When gas filled cables have to be joined, the above method is modified slightly, insofar that the covered cables 24 are extended :right through the resin 28, as shown in FIGURE 2. This ensures that the insulating gas of the cables is prevented from leaking away, since the space 29, into which the cables enter, is securely sealed, on one side, by the resin 28, and on the other side by the engagement between the sharp edge 23 of the base -11 and the tapered surface 20 of the cap 16.
According to a further feature of the invention, the
'closed end 12 of the base 11 is provided with a number `with their ends 31 closed. When a cable has to be inserted into a base section 11 which is provided with these adaptor sleeves or protrusions 30, one of the protrusions is cut through at the appropriate place, which corresponds to the diameter of the cable which is to be led into the base section, and the cable is inserted through the opening thus formed. In this way a better correspondence between the size of the openings and the size of the cables fitted therein is usually obtained, and time is saved in the installation of the joint. Also, an operator does not have to be provided with a set of tools for cutting or punching the apertures in closed end of the base section.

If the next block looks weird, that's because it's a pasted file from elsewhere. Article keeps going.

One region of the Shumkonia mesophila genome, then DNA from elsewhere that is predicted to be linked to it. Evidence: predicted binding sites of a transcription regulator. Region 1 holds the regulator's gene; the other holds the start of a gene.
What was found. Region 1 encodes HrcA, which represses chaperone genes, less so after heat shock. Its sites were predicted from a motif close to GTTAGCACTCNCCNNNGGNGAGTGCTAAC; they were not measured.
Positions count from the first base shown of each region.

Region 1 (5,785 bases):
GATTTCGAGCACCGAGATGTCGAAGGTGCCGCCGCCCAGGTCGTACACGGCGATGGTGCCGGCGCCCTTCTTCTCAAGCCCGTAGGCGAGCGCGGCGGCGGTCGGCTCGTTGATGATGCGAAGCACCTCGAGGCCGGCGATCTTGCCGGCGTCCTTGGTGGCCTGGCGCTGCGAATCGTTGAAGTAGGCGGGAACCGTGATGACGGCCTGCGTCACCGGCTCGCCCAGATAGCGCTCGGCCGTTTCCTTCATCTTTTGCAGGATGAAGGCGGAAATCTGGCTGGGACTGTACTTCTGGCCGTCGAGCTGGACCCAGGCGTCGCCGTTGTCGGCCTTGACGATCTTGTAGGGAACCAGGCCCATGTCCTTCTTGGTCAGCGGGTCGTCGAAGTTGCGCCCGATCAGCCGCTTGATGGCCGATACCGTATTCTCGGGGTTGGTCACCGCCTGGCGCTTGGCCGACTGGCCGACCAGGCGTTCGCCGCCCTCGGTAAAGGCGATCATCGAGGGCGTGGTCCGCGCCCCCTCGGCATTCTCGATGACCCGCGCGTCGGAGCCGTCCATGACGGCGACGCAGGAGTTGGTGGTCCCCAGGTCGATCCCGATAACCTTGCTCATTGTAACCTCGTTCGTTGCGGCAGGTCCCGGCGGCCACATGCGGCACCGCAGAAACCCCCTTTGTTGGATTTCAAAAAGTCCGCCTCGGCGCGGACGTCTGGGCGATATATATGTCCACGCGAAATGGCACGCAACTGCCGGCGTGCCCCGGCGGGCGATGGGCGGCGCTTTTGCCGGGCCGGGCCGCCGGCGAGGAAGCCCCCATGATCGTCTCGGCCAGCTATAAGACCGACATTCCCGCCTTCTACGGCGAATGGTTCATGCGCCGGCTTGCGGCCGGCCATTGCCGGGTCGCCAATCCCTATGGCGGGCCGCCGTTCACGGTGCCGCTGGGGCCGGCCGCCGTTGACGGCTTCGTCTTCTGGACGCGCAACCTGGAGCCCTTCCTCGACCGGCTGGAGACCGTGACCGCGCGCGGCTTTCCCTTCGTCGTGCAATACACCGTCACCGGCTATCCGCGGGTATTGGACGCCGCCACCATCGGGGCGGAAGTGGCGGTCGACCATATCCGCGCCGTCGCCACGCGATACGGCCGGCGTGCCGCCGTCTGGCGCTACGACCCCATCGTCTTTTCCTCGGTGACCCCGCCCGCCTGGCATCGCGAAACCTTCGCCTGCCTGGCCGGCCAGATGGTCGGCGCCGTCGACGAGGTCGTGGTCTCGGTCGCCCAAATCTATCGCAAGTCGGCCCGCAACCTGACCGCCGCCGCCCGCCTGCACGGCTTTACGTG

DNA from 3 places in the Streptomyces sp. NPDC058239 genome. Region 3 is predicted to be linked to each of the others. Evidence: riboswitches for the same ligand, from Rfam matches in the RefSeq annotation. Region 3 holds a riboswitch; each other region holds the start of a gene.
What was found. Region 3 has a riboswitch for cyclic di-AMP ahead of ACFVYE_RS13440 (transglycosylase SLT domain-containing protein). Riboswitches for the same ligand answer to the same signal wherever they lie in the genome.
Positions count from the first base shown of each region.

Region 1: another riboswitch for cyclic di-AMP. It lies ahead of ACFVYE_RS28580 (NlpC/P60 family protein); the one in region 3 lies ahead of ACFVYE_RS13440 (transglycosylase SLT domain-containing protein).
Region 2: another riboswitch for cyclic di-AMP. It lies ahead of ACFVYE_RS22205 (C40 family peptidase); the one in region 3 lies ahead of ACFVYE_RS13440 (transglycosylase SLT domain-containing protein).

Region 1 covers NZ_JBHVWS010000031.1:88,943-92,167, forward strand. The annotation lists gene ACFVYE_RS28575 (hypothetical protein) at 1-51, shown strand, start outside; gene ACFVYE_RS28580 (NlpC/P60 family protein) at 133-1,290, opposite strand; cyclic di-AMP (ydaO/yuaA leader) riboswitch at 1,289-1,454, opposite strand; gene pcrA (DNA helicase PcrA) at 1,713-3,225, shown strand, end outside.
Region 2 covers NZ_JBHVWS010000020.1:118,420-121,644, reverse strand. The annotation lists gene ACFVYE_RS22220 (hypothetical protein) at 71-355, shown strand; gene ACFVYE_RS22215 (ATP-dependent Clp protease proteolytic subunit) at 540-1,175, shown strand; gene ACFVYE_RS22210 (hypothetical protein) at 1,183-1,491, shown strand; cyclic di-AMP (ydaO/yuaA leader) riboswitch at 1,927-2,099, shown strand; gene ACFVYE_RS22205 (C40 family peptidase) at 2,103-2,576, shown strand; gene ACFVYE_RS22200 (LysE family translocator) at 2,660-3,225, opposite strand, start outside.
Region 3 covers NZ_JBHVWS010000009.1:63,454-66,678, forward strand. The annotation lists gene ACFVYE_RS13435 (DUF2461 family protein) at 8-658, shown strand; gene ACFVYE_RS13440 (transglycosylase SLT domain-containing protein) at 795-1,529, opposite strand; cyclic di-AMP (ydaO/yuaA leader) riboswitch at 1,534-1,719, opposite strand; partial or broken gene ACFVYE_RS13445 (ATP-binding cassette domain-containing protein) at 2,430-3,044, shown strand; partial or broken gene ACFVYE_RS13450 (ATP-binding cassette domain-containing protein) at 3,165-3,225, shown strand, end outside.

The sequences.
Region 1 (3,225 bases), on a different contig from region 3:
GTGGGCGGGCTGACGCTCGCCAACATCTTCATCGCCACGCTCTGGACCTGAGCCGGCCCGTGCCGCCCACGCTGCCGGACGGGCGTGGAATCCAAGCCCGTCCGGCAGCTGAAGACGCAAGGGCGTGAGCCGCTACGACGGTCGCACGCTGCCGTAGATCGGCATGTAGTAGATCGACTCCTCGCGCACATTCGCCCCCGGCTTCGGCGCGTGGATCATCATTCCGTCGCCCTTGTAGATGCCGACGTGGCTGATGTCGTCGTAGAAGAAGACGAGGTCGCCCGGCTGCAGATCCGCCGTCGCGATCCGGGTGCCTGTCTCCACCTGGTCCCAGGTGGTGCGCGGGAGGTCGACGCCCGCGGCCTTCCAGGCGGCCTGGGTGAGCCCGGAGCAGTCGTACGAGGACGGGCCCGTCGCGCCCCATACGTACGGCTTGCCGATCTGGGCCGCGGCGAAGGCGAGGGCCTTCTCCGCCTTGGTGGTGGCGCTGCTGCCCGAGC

The cap may be unscrewed from the base of the tube whenever repair or maintenance of the conductor connections is required. On replacement of the cap a watertight seal is again formed on tightening of the cap, since the material from which both parts of the container are made is sufficiently resilient to permit slight deformation, on engagement, of both the sharp edge on the base and the tapered surface of the shell on the cap, so that an effective seal is obtained despite repeated opening and closing of the tube.